NEW YORK — More than two dozen attorneys general sent letters Sunday to five of the country’s largest retailers, encouraging them to stop selling tobacco products in stores that have pharmacies, which would follow the example CVS Caremark set with its announcement this year that it would stop selling such products in its drugstores.
The letters were sent to Rite Aid, Walgreen, Kroger, Safeway, and Walmart, companies that are among the biggest US pharmacy retailers.
“There is a contradiction in having these dangerous and devastating tobacco products on the shelves of a retail chain that services health care needs,” the letters said.
Stopping the sale of tobacco products, they continued, “would effectively bring us full circle, back from the time when a tobacco manufacturer could advertise that ‘more doctors smoke Camels than any other cigarette’ to a time when cigarettes simply cannot be purchased from a business that sells products prescribed by doctors.”
In February, Larry J. Merlo, chief executive of CVS Caremark, said selling tobacco products was “inconsistent with our purpose.” The company, the largest drugstore chain in the country in overall sales, has been moving increasingly toward becoming a health care provider, offering more mini-clinics, for example, rather than just pills and toiletries.
The attorneys general, led by Eric T. Schneiderman of New York and Mike DeWine of Ohio, represent 28 states and territories, including New Hampshire and Rhode Island.
The letters did not address the sale of electronic cigarettes, nicotine products that are expanding rapidly in sales.
The mayor’s PowerPoint presentation on preparing for rising seas included an intriguing image.Continue reading »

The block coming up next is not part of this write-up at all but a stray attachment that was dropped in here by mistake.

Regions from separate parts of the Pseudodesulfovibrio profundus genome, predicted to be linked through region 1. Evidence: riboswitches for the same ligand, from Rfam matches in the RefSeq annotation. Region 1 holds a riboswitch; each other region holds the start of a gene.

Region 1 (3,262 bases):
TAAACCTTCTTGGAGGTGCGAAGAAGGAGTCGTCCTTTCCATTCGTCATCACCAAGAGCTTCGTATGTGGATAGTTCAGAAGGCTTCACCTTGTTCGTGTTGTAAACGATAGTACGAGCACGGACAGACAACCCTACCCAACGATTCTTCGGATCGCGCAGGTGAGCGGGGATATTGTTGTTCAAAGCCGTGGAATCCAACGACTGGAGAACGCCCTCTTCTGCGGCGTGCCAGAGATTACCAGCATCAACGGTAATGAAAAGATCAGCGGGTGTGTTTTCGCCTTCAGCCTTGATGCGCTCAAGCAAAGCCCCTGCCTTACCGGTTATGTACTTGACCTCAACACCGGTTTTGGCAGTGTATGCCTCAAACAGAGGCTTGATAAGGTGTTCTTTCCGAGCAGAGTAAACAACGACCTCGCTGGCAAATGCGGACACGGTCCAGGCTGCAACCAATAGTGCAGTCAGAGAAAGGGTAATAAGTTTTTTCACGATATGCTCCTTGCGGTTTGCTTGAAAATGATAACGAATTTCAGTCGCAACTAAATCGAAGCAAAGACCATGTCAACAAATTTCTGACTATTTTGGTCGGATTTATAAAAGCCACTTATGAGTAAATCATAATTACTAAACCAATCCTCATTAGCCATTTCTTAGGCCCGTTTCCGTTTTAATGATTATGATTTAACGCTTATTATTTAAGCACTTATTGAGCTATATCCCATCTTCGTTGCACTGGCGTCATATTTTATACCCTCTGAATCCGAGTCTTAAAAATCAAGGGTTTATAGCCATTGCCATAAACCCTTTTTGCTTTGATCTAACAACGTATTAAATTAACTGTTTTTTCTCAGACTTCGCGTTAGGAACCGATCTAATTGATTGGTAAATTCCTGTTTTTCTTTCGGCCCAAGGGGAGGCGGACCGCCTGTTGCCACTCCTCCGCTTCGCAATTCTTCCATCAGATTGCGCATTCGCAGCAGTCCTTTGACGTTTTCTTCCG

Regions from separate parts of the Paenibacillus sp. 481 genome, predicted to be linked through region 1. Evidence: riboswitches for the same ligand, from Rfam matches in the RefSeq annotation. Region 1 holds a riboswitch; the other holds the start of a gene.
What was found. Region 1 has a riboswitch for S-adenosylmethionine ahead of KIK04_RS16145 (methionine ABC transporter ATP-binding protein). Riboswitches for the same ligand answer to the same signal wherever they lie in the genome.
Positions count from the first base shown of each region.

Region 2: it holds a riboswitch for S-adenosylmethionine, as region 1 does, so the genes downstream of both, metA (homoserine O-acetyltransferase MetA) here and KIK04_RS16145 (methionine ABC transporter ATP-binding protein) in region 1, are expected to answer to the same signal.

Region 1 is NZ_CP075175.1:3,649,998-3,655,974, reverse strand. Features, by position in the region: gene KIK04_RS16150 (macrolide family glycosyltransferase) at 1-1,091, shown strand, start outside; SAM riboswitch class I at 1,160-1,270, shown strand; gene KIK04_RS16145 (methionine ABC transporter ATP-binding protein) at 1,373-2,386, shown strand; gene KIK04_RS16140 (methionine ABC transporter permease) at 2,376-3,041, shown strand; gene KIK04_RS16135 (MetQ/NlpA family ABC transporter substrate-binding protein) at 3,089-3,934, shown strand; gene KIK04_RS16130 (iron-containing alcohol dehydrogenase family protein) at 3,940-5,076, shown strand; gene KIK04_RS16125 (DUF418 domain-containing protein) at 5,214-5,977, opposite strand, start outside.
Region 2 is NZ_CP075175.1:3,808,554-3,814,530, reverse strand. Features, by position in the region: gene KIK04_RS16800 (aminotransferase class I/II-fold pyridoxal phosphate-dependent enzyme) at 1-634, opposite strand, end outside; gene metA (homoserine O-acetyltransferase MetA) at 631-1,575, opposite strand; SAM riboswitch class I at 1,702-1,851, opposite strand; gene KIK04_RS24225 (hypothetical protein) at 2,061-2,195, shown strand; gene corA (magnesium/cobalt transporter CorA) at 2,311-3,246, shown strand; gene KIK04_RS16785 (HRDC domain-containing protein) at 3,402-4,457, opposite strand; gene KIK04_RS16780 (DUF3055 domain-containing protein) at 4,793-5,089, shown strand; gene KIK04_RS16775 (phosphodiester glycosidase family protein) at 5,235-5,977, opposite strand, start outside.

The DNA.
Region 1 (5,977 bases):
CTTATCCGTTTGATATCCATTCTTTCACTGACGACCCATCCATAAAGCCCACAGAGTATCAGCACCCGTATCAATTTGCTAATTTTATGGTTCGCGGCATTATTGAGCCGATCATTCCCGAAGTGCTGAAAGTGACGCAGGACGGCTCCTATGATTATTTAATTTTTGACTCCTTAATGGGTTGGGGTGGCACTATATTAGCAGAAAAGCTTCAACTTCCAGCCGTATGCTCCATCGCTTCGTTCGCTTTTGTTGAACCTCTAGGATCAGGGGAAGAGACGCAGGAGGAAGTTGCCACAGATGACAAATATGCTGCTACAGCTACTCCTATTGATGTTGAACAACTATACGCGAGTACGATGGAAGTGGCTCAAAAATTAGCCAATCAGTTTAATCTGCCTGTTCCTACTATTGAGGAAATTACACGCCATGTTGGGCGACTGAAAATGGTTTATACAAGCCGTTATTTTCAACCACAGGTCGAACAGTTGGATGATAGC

A Cambridge biotech startup is using a new method to gauge the health of synapses in people’s brains as it prepares to test an experimental medicine to treat Alzheimer’s disease.Continue reading »
The little-known company, a comparison shopping site for auto insurance, looks almost nothing like a hot consumer technology firm.Continue reading »
The case has divided Asian Americans. Some of us want to keep affirmative action to ensure diverse campuses. Others say race-blind policies ensure Asian American applicants don’t experience bias.Continue reading »
Plans call for a facade embedded with LEDs that could be used to display art or photos.Continue reading »
Meeting seating can be as informal as choosing to sit in the first available seat to making a highly structured seating plan.Continue reading »
General Electric was hailed like a conquering hero at its arrival in Boston last year. Investors have a decidedly different opinion.Continue reading »
The Royal Bank of Scotland will pay the largest fine arising out of the mortgage crisis to settle allegations it misled investors about risky home loans made during the housing bubble that ultimately led to the 2008 financial collapse.Continue reading »
New research suggests prejudices may form at a much earlier age, but it also offers hope that biases can be unlearned.Continue reading »